Mozilla has removed the data now, but the information sat there for a month before developers noticed the issue. Mozilla says that the passwords would not work and that it hasn't seen any sort of breach using the data.
It wasn't that long ago that rumors were circling that Facebook tried to acquire Snapchat for $3 billion, and then Google took a turn offering up $4 billion, but now it looks like we're finding out why Snapchat held off.
Snapchat Inc. is reportedly in talks with investors including Alibaba Group Holding Ltd. for a round of funding that would see the company valued at $10 billion. This might not seem like that high of a number thanks to Snapchat seeing over 700 million "snaps" per day, and over 500 million stories viewed daily. Snapchat competes directly against Facebook, and even more so now that it was adding mobile messaging features to its service.
Snapchat's previous round of funding saw the company raise over $100 million with investors such as Lightspeed Venture Partners, Benchmark, Institutional Venture Partners, General Catalyst Partners and SV Angel.
Mary Jo Foley, who is usually pretty good with rumors about Microsoft, has some more information on the next version of Windows, currently known as Windows 9. We should expect Windows 9 to be released in April 2015, which would see the next update to Windows 8.1, 'Update 2', should be released this month, with Update 3 only coming with a few improvements. We could see Update 3 scrapped if Microsoft diverts its energy toward Windows 9.
When it comes to Windows 9, there's an interesting spin on Microsoft's upcoming OS: it could be a free upgrade to Windows XP, Vista and 7 users in order to get the adoption of Windows 9 much, much higher than Windows 8 and Windows 8.1. This wouldn't just be a great thing for Microsoft, but for the entire industry as it will shift many more copies of its OS, which would convince people to upgrade or possibly buy a new PC.
Two developers have left the arms of The Last of Us developer Naughty Dog, jumping over to the Infinity Ward camp. Naughty Dog lost its Lead Game Designer Jacob Minkoff, as well as its Narrative Designer lead Taylor Kurosaki.
The duo will take on roles at Infinity Ward of Design Director and Narrative Director, respectively. Kurosaki had been with Naughty Dog in the 90s, left and came back in 2004. Minkoff had joined Naughty Dog in 2009, but left the company back in January. This isn't the only high up talent to leave Naughty Dog, as the Uncharted developer also lost its Creative Director to Visceral Games and EA earlier in the year.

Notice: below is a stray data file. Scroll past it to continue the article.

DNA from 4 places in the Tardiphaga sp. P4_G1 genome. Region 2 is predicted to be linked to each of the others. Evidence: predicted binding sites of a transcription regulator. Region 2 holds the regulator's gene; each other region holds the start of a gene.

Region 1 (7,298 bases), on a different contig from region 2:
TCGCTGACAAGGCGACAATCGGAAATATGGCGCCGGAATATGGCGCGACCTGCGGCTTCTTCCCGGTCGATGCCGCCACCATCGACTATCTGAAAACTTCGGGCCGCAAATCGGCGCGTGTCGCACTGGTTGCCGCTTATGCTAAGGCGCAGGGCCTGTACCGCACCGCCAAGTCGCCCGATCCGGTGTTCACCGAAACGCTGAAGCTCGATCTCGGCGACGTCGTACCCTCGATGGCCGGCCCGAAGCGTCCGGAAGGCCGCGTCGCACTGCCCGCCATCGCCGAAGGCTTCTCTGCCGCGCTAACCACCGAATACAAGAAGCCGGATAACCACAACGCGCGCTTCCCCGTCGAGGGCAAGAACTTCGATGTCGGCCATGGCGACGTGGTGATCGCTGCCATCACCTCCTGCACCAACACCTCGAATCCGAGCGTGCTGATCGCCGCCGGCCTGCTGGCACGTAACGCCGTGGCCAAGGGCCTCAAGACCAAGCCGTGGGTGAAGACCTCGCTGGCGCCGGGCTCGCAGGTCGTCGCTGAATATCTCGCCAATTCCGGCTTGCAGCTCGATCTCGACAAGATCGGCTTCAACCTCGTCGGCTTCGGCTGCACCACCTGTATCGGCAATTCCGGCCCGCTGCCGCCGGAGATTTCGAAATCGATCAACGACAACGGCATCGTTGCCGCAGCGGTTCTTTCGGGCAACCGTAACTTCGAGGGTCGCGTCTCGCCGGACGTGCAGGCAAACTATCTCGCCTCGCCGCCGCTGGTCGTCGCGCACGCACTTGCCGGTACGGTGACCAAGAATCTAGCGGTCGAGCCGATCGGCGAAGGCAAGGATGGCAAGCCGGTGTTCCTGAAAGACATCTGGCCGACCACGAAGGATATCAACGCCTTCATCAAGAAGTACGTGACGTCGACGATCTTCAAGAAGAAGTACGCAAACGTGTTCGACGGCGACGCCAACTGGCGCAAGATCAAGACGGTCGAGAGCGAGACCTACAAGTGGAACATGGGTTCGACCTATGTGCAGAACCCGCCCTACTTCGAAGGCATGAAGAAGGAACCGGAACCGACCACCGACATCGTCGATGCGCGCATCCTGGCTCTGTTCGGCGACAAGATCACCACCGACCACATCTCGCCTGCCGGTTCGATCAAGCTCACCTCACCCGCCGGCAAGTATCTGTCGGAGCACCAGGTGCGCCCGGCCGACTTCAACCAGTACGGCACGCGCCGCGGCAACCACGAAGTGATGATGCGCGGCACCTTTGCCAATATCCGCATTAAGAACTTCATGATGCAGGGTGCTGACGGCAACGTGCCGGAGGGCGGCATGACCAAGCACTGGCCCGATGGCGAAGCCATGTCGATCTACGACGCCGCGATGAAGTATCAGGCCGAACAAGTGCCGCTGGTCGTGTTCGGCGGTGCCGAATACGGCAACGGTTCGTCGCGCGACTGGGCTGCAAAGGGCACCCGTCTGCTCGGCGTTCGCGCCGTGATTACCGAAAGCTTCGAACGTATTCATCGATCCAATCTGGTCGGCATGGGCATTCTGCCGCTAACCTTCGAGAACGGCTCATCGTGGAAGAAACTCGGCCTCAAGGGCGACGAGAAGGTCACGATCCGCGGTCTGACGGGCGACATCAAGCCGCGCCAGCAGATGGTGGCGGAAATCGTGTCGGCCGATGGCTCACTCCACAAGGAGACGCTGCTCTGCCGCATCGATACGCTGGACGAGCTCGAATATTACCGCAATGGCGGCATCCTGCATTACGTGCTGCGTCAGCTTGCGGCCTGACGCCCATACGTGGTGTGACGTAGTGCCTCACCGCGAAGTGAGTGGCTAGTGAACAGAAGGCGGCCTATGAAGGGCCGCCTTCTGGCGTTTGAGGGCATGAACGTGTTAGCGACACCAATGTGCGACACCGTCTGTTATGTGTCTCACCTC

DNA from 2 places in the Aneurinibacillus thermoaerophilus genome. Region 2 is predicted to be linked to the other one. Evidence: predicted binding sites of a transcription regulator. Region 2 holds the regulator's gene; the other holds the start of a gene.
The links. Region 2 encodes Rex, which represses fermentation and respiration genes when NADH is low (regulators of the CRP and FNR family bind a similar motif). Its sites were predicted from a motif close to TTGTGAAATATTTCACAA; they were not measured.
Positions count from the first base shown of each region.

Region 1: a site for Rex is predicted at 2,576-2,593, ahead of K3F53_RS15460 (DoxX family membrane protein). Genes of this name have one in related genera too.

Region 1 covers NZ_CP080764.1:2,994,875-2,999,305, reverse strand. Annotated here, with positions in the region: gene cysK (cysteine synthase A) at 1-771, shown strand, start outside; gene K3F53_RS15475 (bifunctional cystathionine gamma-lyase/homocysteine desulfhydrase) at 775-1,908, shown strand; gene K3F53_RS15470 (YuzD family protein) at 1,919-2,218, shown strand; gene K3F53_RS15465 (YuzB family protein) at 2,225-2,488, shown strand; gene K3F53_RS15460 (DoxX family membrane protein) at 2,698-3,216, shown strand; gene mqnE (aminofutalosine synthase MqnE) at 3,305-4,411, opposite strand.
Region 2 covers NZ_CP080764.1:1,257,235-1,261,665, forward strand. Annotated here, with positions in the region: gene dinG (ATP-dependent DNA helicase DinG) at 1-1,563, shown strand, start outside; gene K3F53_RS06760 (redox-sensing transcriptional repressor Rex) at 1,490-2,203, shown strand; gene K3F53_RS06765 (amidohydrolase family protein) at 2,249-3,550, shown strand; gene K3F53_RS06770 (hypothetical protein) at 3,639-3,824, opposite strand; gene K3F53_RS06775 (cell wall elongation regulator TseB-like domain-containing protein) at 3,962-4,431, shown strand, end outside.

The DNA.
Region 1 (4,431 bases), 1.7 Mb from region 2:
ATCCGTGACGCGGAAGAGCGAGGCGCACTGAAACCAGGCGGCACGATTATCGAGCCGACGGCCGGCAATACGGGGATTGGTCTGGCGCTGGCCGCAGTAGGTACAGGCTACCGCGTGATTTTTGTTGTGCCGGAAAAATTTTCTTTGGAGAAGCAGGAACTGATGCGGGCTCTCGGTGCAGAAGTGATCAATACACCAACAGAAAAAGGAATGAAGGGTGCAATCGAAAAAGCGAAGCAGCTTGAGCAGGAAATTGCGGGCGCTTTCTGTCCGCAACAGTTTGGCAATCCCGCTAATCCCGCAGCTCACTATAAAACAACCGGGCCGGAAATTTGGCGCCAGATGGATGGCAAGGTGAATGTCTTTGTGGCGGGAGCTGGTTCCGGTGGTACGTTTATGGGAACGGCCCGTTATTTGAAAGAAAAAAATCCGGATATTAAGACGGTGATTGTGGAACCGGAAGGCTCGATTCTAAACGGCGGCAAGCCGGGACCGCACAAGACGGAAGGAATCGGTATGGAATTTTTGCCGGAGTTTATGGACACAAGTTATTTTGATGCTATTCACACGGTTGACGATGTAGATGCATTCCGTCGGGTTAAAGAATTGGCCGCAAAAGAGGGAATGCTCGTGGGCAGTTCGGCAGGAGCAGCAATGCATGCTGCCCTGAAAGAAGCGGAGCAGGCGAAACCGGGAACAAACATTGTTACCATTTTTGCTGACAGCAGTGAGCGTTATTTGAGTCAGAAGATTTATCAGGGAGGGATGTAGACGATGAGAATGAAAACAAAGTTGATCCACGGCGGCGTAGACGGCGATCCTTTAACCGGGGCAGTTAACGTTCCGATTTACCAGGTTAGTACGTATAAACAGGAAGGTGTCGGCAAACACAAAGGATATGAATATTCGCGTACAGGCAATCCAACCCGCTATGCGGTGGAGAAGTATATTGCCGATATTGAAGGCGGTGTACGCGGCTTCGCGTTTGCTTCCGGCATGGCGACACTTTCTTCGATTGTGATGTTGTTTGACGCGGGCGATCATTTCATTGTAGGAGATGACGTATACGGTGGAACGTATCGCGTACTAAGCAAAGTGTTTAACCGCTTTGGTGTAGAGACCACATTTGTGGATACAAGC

While this might be the best news for Naughty Dog, it could be a resurgence for Infinity Ward after the very public departure of its co-founders Jason West and Vince Zampella left to form Respawn Entertainment, which released Titanfall earlier this year.
XBMC, or Xbox Media Center, has been around for what feels like forever, but the developers behind it have just rebanded the service to Kodi Entertainment Center. Kodi will be the new name of XBMC from version 14 of the software, onwards.
Now that we have the rebranding in process, version 14.0 or "Helix" will see the developers owning the trademark of Kodi. This will prevent companies, especially Microsoft, from coming after the developers - even though there have been countless versions of the software have been released under XBMC. The new Kodi release is a rough alpha right now, so we shouldn't see the Kodi name spread far and wide for now.
Elon Musk has founded some of the biggest companies involving technology, such as PayPal, SpaceX and Tesla Motors. Musk thinks we need to build a home for humans on Mars as soon as possible, but when it comes to artificial intelligence (AI), he has his reservations.
Over the weekend, Musk tweeted about a book recommendation, but after that he said: "We need to be super careful with AI. Potentially more dangerous than nukes." Musk isn't new to his stance on AI, where back in June the SpaceX founder said he has even considred the possibility of a 'Terminator'-like scenario. Musk has also admitted that he's even invested money into AI companies, where he wants to keep an eye on where AI is going.